A busload of second-graders from Westwood Elementary arrived at the Ashe County Sharing Center Monday morning carrying bags of groceries brought from home.
Michael Sexton, ACSC’s program facilitator, received the food parcels, and explained the mission and operation of the center to his young donors.
“We serve about 515 families per month,” Sexton said, “which represents about 1,650 individuals each month.”
“We usually go through about 100 cases of (canned) vegetables each month, and 40 cases of cereal,” he said
Local churches are key supporters, Sexton said. “We have 80-plus volunteers…from all different types of churches.”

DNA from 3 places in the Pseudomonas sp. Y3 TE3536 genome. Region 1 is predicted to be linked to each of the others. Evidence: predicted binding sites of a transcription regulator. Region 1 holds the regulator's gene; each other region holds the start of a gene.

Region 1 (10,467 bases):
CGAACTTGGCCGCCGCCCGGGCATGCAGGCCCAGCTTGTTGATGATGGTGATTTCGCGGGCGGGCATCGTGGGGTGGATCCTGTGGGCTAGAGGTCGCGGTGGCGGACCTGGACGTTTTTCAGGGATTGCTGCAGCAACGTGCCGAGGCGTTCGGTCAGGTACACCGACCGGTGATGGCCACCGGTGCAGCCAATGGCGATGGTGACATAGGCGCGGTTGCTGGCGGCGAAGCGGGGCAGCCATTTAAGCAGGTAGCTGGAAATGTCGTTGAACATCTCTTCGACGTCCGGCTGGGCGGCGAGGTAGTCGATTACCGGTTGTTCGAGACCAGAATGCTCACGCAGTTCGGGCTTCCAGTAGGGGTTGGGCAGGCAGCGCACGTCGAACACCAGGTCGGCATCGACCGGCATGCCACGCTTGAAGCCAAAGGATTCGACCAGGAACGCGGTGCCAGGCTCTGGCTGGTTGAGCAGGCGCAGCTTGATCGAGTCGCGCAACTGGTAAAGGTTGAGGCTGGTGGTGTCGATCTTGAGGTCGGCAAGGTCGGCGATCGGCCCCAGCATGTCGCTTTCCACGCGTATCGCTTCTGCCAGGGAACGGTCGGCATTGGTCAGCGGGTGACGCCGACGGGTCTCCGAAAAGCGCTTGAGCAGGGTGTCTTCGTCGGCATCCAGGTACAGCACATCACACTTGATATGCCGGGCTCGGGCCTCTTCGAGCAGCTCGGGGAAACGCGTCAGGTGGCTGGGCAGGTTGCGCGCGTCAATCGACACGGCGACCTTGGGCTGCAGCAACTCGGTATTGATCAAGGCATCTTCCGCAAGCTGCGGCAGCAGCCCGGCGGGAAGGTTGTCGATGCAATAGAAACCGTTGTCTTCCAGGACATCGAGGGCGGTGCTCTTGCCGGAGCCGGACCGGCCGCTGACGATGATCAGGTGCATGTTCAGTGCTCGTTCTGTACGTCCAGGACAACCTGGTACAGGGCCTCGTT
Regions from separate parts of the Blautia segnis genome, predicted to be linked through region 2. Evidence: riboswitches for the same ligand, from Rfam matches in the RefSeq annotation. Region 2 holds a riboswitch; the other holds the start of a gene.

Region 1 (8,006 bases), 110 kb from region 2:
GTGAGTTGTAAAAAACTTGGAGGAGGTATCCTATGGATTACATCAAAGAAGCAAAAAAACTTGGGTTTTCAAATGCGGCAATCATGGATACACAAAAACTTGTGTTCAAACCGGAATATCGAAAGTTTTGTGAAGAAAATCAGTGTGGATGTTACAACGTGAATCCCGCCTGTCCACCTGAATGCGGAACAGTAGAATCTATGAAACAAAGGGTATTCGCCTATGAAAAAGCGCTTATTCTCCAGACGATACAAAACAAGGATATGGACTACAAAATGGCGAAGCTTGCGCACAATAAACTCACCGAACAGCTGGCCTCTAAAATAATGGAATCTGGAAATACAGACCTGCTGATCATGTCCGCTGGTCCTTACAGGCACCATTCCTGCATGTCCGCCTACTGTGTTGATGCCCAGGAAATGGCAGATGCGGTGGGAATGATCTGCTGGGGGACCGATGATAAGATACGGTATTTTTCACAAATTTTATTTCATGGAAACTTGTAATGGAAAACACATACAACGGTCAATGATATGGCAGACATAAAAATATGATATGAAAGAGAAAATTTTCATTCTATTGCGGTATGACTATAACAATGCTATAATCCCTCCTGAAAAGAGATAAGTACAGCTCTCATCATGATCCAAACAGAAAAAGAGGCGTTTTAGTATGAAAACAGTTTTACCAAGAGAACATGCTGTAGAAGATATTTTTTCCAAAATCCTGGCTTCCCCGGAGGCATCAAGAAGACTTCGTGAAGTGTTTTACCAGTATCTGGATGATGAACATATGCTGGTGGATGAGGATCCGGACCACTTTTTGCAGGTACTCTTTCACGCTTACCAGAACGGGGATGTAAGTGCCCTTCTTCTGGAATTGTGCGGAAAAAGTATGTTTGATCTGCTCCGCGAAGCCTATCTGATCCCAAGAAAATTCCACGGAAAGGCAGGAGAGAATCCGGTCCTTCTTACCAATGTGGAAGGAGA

Most of ACSC’s funding comes from churches and individuals, he said. Other money comes from grants.
Holly McClure, teacher of the second graders, said “We just did this as a community service (and to) help the kids develop a sense of giving back to their community.”
Kayelin Buffington, a senior at Appalachian State and intern in McClure’s class, said she decided to organize a field trip to fulfill a community service requirement for her elementary education major. But, she said, donating food was the the children’s idea.
Sudi Denza, 7, donated canned goods and pancake syrup, and said the ACSC is “good for helping people.”